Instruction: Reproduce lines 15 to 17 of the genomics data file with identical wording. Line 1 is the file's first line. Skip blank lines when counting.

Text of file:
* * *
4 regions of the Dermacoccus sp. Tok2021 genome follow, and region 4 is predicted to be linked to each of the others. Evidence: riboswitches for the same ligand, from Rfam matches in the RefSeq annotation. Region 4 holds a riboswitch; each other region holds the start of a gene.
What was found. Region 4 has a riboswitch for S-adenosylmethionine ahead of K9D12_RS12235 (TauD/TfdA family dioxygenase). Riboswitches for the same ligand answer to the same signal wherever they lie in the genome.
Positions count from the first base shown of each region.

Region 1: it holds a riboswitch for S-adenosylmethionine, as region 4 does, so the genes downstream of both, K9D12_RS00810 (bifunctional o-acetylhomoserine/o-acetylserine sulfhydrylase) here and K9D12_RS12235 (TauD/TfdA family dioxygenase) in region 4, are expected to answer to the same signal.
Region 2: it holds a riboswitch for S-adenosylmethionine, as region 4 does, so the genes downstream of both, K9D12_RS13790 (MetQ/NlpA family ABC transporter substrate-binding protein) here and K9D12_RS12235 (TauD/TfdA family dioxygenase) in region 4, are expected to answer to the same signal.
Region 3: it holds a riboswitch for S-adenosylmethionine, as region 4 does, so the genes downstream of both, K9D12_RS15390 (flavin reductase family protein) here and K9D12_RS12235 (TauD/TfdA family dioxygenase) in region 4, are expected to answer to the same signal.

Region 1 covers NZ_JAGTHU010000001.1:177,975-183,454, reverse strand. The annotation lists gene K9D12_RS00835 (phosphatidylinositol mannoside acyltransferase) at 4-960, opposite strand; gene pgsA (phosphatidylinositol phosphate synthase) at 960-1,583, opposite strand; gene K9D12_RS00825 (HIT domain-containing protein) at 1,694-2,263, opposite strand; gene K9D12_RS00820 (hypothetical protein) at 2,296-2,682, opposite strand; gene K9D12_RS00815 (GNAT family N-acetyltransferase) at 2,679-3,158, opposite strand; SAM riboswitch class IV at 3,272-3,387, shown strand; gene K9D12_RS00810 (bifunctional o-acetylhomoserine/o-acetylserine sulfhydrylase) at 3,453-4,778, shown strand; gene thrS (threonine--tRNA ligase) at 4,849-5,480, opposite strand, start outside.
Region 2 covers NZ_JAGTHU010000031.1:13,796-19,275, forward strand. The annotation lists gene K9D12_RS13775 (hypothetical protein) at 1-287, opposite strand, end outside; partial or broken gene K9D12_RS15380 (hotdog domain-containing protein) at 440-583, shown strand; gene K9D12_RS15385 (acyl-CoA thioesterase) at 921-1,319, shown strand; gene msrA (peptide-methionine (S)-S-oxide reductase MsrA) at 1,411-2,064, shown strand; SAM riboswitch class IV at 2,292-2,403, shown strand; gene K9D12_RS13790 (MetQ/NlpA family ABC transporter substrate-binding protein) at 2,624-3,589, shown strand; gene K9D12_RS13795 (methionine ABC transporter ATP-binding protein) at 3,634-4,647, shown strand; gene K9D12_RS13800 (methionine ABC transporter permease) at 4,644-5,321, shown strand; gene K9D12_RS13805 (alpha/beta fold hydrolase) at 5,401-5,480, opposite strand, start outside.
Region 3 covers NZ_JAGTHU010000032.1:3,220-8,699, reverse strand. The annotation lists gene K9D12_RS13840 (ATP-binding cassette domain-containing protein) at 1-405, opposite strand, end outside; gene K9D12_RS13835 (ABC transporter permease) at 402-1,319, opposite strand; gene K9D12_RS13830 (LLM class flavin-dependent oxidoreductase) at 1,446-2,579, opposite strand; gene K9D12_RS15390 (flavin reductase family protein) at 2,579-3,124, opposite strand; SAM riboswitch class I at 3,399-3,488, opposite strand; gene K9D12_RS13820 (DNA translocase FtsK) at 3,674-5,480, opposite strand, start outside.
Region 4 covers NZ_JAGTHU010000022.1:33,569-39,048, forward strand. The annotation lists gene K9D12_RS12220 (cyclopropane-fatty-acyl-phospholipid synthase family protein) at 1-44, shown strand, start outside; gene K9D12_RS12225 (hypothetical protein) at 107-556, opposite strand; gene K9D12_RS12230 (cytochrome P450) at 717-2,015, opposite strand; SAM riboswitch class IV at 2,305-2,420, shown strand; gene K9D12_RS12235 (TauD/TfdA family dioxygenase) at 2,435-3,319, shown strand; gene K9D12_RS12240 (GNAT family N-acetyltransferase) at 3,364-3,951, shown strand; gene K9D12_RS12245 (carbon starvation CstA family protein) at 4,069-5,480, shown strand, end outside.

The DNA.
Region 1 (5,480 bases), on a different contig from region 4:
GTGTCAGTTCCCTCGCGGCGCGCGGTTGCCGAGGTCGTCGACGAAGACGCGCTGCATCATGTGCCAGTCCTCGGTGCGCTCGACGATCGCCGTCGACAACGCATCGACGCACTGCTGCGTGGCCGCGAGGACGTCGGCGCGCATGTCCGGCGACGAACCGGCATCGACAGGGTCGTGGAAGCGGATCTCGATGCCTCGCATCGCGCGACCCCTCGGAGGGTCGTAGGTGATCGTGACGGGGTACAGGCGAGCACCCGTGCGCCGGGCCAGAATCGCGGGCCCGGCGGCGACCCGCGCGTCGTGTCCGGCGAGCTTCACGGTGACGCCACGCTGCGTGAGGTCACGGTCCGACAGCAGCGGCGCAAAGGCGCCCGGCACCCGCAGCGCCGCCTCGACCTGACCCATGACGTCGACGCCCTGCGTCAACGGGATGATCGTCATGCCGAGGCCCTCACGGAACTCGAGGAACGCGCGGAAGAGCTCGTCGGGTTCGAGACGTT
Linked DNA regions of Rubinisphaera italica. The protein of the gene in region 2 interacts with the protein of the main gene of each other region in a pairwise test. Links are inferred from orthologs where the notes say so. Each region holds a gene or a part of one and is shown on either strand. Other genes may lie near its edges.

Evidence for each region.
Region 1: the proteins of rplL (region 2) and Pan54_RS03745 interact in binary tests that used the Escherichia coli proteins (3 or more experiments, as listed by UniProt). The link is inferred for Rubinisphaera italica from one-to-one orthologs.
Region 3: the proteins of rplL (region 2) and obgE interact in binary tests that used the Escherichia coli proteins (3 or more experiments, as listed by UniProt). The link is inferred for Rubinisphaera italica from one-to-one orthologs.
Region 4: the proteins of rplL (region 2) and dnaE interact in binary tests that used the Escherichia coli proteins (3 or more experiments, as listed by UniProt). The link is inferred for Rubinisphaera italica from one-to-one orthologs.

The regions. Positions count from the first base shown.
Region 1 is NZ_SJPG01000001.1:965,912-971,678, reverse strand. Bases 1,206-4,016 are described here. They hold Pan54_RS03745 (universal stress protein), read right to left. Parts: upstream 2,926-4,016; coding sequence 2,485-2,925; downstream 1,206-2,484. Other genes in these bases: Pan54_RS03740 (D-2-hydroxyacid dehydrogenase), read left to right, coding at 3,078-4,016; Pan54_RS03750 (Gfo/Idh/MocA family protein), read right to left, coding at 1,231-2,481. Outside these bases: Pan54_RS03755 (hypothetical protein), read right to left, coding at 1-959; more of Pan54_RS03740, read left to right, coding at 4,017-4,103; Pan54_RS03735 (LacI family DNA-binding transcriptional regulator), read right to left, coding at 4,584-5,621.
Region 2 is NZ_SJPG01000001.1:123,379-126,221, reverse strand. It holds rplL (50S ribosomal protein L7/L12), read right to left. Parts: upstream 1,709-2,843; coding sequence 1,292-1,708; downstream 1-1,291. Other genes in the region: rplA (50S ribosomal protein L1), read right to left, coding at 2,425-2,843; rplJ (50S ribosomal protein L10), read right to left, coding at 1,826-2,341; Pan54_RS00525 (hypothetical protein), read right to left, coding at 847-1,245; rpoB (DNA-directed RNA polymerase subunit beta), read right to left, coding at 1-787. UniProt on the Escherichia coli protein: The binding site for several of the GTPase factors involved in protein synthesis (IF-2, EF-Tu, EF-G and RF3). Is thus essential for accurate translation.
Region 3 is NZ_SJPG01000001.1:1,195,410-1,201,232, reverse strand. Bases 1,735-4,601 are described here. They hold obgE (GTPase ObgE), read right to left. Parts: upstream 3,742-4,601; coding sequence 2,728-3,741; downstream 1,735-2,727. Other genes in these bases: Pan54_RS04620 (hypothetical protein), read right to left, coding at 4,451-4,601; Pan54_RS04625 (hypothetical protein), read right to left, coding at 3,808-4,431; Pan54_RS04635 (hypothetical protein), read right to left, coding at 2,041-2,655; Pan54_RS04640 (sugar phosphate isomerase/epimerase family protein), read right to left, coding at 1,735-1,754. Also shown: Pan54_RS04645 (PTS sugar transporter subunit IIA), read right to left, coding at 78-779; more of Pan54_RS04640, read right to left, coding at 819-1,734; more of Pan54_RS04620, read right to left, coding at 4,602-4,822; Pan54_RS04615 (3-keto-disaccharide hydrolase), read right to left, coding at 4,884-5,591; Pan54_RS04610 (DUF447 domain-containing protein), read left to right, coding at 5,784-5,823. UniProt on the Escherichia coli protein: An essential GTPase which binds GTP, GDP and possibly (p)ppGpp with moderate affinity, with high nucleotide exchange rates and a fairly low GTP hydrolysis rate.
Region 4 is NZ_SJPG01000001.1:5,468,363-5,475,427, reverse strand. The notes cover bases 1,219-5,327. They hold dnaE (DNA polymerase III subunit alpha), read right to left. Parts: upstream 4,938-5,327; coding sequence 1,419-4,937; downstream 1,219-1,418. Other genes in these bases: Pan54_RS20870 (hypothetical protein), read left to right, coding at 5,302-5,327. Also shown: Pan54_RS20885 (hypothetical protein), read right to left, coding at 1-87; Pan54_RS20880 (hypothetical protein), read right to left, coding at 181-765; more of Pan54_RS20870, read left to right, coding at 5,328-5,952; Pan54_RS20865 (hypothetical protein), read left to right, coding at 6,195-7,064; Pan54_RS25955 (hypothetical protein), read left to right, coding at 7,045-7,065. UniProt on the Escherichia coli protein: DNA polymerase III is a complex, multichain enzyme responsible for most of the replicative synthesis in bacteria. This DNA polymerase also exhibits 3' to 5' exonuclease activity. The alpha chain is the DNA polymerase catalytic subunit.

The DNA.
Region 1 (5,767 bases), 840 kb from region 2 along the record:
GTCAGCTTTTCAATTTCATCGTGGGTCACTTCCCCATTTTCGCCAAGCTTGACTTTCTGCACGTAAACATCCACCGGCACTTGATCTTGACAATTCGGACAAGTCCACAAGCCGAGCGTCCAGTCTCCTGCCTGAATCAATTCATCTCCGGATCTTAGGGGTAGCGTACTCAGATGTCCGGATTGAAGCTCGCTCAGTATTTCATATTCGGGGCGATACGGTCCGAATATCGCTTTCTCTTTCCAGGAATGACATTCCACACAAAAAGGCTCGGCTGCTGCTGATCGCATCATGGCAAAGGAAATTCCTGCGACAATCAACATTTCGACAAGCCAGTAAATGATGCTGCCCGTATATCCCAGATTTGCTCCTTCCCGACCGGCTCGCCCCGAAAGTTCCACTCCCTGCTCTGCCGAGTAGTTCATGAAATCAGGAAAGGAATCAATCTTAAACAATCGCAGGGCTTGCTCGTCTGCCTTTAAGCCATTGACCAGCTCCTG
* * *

Evidence for each region.
Region 1: the proteins of rplL (region 2) and Pan54_RS03745 interact in binary tests that used the Escherichia coli proteins (3 or more experiments, as listed by UniProt). The link is inferred for Rubinisphaera italica from one-to-one orthologs.
Region 3: the proteins of rplL (region 2) and obgE interact in binary tests that used the Escherichia coli proteins (3 or more experiments, as listed by UniProt). The link is inferred for Rubinisphaera italica from one-to-one orthologs.